Despite American president’s threat to remove Hong Kong’s special trade privileges, the city’s American wine importers and promoters remain undeterred by the news, counting on the city’s 2008 wine tax policy to insulate itself from the ongoing US-China tensions.
On May 29, American president Donald Trump announced that the US would revoke special trade privileges for the territory, after his administration concluded Hong Kong is “no longer autonomous from China” following Beijing’s decision to introduce a new national security law.
The formal announcement from Trump would essentially spell an end to the 1992 US-Hong Kong Policy Act, which guaranteed that the US would treat Hong Kong differently from the mainland in terms of trade and economic matters so long as it considers the “One Country, Two Systems” intact.
Although the revocation of Hong Kong’s preferential trade status still lacks clear details except references on customs and visa application, it nonetheless creates uncertainties to the city’s business.
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For Hong Kong’s sprawling wine community, it raises fears for the city’s US$62.8 million American wine exports when China and the US have been mired in prolonged trade war for over two years. Previously Hong Kong has been excluded from rounds of punitive tariffs China slapped on the US, thanks to the 1992 act.
At the moment, China slaps closes to 100% taxes on American wines due to the two countries’ prolonged trade war, which is twice of the normal 46% taxes on imported wines.
However, based on key industry leaders interviewed for the article, the city’s wine trade remains hopeful that American wines destined to Hong Kong will manage to dodge a bullet, thanks to the city’s zero wine tax policy.
In 2008 Hong Kong government adopted a landmark policy to remove all taxes on wine, jump-starting a wine boom in the city, which eventually made it the wine capital of Asia.
Speaking of the possible impacts on wine, Fifi Kirstein, managing partner of Golden Gate Wine, an American wine specialist that has been importing American wines since 2004, remains sanguine about American wine’s prospects in the city.
“At this stage this is unclear, but I doubt it,” she said when asked by Vino Joy News if the 100% tax will apply to Hong Kong, “There is no tax paid to exported wines to Hong Kong from the US. When importing wine to Hong Kong, the wine is subject to 0% tax – so unless Hong Kong changes the import regulations – US wine will not be subject to the same tax as China.”
Debra Meiburg MW, a native Californian and longtime Hong Kong resident, agrees and dismisses the fear, citing the 2008 wine tax elimination policy.
“The revocation of trade privileges with Hong Kong will not directly impact the United States’ wine industry in Hong Kong. We have no tariffs on any wines entering the market,” she explained, who also represents Napa Valley Vintners in Asia, a nonprofit trade association of 550 Napa members.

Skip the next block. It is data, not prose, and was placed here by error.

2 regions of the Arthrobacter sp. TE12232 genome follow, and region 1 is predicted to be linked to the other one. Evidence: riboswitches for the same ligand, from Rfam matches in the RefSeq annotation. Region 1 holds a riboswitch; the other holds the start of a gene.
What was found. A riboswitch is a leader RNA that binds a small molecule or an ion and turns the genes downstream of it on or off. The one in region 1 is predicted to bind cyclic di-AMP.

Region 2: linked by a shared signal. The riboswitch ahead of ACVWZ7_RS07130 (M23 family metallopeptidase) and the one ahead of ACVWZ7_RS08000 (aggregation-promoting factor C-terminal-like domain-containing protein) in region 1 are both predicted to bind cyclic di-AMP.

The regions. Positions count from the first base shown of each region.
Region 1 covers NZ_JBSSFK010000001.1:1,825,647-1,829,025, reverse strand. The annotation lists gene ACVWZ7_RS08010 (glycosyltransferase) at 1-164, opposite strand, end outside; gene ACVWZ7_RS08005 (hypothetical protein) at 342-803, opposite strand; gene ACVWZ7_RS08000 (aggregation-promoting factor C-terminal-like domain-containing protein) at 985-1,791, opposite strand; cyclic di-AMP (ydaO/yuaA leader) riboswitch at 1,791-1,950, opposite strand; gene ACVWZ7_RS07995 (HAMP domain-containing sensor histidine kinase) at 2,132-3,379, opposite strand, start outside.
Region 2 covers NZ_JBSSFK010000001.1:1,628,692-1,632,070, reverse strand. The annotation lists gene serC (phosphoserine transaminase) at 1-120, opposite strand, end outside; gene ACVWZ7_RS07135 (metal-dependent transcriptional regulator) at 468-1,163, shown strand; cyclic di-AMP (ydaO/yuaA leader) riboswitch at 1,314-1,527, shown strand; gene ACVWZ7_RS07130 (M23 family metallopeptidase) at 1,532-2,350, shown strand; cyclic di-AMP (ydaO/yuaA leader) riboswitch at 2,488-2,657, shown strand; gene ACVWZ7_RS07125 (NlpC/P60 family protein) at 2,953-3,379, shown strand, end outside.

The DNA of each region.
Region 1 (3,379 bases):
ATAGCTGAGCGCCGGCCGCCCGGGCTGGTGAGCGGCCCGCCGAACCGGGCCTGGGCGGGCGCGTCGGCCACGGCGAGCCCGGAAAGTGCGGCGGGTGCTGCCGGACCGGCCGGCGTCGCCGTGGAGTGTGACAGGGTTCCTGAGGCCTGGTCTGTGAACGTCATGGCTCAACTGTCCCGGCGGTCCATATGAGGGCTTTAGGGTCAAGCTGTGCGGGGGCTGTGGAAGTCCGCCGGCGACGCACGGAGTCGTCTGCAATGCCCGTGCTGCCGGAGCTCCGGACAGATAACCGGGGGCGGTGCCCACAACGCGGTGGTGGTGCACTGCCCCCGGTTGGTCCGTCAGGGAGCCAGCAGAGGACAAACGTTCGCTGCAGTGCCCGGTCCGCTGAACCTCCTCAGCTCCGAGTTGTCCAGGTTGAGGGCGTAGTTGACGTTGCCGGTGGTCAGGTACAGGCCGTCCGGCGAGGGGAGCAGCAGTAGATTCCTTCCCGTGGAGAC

“This is a policy put in place by the Hong Kong Government, not a special bi-lateral (i.e. revocable) agreement with USA. All wine duty was abolished, no matter what the origin,” she stressed.
However, the Master of Wine cautioned the sanctions on trade would affect government funding on promotion of American wines in Hong Kong. “We could see reduced USA government support of wine trade delegations or a reduction of “matching funds” set aside to assist less-known USA regions to build their market presence in Hong Kong. Thus far though, the largely self-funded organisations like Napa Valley Vintners remain committed to the market for the foreseeable future,” she analyzes.
Additionally, the more severe impacts from US’ removal of Hong Kong’s trade privileges will be on the financial sector, which could have a knock-on effect on wine collecting enthusiasm. “Should the wider sanctions greatly impact Hong Kong generally — especially the financial sector, then we might see less eagerness to build local wine collections,” she warns.
The US currently ranks as Hong Kong’s fourth biggest wine supplier behind France, Australia and the UK. Last year, Hong Kong imported a total of US$62.8 million worth of American wines, a year-on-year growth of 28.5%, according to data released by the Hong Kong government.
Compared with mainland market, where American wine exports were effectively clipped by the punitive tariffs, American wines also enjoy higher popularity here in Hong Kong where its market share stands at 7.1% as opposed to China’s less than 2%.
We also reached out to the government-funded California Wine Institute, the trade organisation representing the biggest wine producing state in the US, as well as US’ leading wine producer Jackson Family Estates which owns over 40 different wine brands. Both declined to comment.